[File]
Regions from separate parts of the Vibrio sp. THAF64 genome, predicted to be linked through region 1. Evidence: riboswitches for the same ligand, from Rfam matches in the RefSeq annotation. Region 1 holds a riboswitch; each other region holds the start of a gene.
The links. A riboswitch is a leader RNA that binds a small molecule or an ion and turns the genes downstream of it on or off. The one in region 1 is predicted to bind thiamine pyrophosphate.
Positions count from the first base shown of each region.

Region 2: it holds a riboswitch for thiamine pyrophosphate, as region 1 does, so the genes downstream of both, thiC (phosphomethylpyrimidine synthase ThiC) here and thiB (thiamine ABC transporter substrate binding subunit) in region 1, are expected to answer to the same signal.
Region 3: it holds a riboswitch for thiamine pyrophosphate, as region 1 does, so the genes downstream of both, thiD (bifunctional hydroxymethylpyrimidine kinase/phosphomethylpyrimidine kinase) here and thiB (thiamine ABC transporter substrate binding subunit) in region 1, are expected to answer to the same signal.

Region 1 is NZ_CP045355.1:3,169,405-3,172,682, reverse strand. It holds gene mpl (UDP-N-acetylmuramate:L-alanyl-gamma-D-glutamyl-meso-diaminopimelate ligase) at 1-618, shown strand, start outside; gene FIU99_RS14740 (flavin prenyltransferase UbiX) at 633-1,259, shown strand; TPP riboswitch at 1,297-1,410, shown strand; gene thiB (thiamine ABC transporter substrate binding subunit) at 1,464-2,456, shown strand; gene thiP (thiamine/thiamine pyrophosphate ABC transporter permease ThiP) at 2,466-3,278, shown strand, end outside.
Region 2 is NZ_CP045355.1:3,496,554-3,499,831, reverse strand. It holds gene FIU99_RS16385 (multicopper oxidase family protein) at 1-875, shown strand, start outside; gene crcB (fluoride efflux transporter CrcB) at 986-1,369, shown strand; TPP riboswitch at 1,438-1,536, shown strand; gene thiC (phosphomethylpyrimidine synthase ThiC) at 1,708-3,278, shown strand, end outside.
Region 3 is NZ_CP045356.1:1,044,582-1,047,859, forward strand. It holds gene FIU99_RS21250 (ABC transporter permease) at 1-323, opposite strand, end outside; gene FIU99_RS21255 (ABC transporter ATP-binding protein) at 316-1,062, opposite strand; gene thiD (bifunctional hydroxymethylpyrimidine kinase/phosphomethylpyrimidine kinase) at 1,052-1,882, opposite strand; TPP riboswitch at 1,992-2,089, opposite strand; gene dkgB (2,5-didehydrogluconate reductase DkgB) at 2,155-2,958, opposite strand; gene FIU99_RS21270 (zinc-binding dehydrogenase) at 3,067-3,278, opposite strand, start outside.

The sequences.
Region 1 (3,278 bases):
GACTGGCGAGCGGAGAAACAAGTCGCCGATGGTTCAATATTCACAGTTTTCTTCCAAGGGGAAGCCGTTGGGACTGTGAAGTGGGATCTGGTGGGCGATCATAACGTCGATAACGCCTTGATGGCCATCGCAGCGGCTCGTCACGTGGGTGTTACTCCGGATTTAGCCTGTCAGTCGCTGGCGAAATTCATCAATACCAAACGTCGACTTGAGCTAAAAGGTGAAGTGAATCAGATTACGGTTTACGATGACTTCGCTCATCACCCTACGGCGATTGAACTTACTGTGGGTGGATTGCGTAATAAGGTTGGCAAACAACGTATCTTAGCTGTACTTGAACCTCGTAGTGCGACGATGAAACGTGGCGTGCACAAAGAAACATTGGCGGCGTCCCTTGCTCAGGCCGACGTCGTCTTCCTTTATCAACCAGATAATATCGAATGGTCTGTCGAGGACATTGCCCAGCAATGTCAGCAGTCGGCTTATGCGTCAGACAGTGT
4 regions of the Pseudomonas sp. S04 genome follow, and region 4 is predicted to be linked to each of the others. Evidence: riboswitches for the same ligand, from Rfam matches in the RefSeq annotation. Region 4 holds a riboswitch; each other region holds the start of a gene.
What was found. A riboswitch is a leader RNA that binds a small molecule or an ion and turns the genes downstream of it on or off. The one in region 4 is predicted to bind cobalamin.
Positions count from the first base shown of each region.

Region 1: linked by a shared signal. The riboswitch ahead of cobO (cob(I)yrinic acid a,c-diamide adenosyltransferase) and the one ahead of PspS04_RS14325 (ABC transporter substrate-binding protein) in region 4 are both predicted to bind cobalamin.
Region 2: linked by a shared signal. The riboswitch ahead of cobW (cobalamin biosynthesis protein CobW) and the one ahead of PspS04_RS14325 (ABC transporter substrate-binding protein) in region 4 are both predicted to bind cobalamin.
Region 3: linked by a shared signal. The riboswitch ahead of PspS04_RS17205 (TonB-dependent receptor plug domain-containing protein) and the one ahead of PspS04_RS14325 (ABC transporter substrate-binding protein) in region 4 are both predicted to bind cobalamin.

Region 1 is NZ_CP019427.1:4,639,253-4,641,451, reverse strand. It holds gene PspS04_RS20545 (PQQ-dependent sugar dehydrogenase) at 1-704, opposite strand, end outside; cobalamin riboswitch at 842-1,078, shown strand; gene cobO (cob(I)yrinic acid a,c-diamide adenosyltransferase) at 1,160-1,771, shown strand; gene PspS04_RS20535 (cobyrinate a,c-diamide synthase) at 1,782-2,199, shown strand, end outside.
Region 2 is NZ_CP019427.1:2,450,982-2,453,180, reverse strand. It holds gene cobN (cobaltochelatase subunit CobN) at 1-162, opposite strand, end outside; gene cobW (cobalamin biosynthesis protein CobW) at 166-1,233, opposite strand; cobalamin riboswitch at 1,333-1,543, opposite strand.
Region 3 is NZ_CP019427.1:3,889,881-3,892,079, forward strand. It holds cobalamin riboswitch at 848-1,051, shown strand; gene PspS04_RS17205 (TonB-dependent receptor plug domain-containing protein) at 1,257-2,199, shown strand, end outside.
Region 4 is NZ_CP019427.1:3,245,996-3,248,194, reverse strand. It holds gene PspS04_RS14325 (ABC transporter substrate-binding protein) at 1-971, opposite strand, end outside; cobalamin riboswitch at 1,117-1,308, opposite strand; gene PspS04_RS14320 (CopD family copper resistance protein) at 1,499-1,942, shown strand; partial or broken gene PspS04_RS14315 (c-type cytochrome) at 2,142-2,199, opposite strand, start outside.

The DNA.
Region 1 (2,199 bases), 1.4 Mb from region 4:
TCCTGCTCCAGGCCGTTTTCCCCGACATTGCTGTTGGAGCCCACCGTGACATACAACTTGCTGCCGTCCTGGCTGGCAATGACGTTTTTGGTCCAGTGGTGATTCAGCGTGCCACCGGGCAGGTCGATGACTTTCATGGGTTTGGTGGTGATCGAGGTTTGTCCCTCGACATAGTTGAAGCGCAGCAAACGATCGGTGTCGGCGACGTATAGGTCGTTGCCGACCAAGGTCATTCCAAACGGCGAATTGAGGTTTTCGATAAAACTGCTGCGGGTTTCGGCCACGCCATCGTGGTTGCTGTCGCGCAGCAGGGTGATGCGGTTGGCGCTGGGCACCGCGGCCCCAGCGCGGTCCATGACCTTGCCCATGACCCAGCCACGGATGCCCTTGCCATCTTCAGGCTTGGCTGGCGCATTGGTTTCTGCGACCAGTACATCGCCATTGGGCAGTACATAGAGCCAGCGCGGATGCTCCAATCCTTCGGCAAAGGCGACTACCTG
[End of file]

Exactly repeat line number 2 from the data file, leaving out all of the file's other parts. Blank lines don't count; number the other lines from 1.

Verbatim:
The links. A riboswitch is a leader RNA that binds a small molecule or an ion and turns the genes downstream of it on or off. The one in region 1 is predicted to bind thiamine pyrophosphate.